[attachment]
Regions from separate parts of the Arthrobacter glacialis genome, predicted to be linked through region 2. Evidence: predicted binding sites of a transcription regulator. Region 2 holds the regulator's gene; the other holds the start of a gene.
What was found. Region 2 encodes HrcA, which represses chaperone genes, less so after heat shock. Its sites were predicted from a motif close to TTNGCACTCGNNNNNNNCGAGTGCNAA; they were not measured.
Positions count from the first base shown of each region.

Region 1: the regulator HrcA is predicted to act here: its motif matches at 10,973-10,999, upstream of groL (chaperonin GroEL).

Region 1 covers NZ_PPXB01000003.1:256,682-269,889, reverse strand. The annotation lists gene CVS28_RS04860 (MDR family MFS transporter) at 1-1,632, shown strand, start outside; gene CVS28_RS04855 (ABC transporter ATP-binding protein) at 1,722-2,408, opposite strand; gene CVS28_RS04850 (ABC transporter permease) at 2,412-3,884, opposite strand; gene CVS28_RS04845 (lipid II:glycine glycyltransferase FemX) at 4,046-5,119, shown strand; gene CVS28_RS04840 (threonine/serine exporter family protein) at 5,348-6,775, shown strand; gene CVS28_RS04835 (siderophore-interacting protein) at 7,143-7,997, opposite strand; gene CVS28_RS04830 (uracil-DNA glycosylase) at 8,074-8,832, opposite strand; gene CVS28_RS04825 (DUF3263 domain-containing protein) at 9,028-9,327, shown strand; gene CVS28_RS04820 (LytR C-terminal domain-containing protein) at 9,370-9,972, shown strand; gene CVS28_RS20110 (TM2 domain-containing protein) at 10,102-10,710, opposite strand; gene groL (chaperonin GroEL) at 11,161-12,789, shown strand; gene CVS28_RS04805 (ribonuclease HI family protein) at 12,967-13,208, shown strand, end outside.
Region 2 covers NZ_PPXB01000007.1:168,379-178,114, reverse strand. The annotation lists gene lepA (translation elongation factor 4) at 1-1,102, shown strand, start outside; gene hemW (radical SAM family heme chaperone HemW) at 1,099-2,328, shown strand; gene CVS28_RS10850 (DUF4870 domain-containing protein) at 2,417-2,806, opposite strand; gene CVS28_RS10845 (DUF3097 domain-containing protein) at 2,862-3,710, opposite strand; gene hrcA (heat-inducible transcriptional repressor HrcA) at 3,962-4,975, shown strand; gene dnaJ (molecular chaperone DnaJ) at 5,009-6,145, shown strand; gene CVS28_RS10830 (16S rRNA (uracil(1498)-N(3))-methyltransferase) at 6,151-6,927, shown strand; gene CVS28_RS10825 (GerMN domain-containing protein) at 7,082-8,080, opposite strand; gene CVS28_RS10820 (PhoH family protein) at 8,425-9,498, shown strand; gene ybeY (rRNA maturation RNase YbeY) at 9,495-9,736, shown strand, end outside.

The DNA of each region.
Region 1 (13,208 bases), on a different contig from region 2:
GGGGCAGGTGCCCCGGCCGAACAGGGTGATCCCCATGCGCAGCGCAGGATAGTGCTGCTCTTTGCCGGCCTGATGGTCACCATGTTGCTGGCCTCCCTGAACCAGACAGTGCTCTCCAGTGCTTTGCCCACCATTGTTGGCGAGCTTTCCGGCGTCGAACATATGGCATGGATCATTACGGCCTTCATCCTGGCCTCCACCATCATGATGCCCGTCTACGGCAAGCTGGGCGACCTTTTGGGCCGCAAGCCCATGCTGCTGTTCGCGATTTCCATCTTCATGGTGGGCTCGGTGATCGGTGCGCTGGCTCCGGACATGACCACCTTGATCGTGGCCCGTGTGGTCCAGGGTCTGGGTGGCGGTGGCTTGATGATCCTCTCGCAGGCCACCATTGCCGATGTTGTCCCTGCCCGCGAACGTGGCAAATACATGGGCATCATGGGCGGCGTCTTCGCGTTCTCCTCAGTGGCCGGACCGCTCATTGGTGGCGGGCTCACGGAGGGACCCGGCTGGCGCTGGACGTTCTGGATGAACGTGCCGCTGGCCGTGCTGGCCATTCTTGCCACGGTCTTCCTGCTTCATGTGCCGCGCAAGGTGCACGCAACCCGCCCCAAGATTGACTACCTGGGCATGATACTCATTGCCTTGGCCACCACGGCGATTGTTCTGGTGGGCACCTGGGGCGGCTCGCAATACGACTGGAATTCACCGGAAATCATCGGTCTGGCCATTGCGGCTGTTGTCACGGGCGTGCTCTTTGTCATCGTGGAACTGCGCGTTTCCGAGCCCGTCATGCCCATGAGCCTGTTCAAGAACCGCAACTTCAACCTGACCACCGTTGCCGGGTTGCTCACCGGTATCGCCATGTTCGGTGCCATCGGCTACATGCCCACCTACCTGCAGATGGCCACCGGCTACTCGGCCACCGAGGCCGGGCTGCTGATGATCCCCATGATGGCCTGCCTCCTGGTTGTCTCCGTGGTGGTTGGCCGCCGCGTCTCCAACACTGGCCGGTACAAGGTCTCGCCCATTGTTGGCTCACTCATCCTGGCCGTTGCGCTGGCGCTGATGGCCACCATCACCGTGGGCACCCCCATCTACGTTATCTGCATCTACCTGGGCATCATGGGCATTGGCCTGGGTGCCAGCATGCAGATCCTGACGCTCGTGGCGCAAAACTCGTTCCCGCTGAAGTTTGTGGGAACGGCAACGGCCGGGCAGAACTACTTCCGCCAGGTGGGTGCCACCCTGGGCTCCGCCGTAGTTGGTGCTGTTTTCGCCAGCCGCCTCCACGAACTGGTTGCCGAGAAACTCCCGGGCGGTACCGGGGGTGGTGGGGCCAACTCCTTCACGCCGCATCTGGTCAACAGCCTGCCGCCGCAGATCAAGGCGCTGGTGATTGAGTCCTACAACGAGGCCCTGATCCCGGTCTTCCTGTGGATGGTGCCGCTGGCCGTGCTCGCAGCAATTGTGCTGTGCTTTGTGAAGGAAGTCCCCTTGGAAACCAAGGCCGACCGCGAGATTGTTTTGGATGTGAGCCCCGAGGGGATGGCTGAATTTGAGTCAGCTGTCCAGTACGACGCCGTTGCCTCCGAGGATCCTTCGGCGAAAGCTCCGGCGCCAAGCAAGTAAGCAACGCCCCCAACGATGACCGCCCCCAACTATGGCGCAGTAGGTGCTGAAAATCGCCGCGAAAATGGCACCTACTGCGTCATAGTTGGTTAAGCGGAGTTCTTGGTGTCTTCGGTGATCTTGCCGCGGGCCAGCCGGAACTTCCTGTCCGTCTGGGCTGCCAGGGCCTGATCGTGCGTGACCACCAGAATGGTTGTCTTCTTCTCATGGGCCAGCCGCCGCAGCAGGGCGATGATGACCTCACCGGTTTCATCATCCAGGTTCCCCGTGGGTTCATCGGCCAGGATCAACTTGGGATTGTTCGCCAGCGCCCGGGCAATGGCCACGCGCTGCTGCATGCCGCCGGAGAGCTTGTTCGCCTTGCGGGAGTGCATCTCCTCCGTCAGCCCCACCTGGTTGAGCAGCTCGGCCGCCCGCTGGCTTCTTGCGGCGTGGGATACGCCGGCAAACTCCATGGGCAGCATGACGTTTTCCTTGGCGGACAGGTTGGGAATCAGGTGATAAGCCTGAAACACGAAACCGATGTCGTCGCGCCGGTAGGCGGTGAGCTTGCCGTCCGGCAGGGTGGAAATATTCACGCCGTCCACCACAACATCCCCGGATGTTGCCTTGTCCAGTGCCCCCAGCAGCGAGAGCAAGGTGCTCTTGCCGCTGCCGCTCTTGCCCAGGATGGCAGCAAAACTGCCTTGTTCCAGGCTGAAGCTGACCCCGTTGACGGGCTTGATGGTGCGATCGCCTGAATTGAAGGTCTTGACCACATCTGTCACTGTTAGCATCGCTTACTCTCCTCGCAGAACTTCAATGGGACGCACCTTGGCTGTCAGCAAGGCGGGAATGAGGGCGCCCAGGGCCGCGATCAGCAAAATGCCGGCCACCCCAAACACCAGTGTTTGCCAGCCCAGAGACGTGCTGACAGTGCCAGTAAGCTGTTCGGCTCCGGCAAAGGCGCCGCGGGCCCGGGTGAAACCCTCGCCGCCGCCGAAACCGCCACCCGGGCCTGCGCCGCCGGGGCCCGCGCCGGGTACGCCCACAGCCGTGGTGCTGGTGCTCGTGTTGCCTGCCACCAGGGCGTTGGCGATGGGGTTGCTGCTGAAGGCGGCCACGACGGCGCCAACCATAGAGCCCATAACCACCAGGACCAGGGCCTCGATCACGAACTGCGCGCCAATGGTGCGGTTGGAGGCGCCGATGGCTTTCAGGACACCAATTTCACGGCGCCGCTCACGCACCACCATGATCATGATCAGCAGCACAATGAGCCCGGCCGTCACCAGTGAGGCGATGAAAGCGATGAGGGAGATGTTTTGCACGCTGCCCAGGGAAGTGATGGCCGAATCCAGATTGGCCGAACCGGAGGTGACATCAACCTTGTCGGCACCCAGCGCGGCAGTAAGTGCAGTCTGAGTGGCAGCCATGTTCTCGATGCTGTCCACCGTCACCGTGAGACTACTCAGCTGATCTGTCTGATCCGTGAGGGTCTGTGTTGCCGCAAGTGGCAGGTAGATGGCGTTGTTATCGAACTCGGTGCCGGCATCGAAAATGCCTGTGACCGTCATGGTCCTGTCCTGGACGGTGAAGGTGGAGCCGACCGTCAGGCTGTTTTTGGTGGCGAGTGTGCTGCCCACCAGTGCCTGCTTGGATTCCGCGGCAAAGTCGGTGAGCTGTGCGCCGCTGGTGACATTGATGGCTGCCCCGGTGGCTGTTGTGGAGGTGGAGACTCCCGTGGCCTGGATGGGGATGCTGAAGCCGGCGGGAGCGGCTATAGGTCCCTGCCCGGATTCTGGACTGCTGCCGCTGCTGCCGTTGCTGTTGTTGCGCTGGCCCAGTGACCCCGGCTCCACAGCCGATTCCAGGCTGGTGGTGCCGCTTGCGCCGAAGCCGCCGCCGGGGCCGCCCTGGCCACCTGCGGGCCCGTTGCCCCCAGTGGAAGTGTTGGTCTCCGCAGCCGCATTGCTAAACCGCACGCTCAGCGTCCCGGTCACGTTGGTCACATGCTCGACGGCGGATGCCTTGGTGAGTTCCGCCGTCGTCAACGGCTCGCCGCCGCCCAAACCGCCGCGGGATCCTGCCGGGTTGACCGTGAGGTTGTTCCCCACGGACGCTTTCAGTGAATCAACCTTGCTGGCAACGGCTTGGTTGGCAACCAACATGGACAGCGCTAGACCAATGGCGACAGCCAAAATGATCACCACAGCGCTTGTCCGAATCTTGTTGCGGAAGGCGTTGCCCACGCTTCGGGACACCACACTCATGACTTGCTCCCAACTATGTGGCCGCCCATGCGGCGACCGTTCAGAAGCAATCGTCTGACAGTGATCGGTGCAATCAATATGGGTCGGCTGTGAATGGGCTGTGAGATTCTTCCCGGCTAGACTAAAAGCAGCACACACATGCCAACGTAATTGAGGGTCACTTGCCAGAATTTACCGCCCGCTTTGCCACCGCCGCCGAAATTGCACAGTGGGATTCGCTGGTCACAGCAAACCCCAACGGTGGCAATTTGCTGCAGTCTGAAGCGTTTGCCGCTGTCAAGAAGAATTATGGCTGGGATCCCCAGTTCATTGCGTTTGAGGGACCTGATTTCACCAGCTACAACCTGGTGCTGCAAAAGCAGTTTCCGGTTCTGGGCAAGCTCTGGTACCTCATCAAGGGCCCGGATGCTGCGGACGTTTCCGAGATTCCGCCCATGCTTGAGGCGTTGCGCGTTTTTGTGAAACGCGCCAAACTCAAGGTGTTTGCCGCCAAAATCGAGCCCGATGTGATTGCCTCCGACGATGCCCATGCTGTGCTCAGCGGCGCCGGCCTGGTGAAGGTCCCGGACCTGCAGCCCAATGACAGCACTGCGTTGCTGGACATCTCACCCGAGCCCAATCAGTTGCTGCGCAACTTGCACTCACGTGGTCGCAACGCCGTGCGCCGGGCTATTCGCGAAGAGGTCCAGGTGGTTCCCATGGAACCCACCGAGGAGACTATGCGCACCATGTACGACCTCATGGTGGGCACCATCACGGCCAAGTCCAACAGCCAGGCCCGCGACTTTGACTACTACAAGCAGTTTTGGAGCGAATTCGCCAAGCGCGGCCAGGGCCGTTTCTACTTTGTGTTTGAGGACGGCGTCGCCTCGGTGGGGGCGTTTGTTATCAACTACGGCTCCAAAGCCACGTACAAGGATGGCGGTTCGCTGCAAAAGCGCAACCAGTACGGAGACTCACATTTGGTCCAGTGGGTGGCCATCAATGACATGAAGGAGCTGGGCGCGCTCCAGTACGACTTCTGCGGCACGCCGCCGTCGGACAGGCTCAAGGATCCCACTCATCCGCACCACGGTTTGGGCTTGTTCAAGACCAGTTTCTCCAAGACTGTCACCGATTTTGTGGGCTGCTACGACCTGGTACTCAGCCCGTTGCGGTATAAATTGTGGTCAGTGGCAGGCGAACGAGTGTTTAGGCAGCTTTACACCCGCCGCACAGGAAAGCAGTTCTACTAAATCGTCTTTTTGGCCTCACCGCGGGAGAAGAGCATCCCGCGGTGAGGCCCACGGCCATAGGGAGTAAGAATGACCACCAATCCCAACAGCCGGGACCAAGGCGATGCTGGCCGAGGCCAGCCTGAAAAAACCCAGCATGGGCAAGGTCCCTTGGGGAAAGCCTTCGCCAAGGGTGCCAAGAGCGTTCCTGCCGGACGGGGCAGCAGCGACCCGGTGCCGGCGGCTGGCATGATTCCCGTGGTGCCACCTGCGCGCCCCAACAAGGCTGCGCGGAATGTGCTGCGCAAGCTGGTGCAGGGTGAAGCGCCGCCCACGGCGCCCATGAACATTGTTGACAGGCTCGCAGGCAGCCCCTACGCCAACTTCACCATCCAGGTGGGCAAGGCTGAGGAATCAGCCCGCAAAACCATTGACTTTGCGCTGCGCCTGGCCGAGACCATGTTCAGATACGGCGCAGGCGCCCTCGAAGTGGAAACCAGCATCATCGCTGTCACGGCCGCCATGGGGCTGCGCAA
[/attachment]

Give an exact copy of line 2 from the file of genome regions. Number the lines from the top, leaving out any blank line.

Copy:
What was found. Region 2 encodes HrcA, which represses chaperone genes, less so after heat shock. Its sites were predicted from a motif close to TTNGCACTCGNNNNNNNCGAGTGCNAA; they were not measured.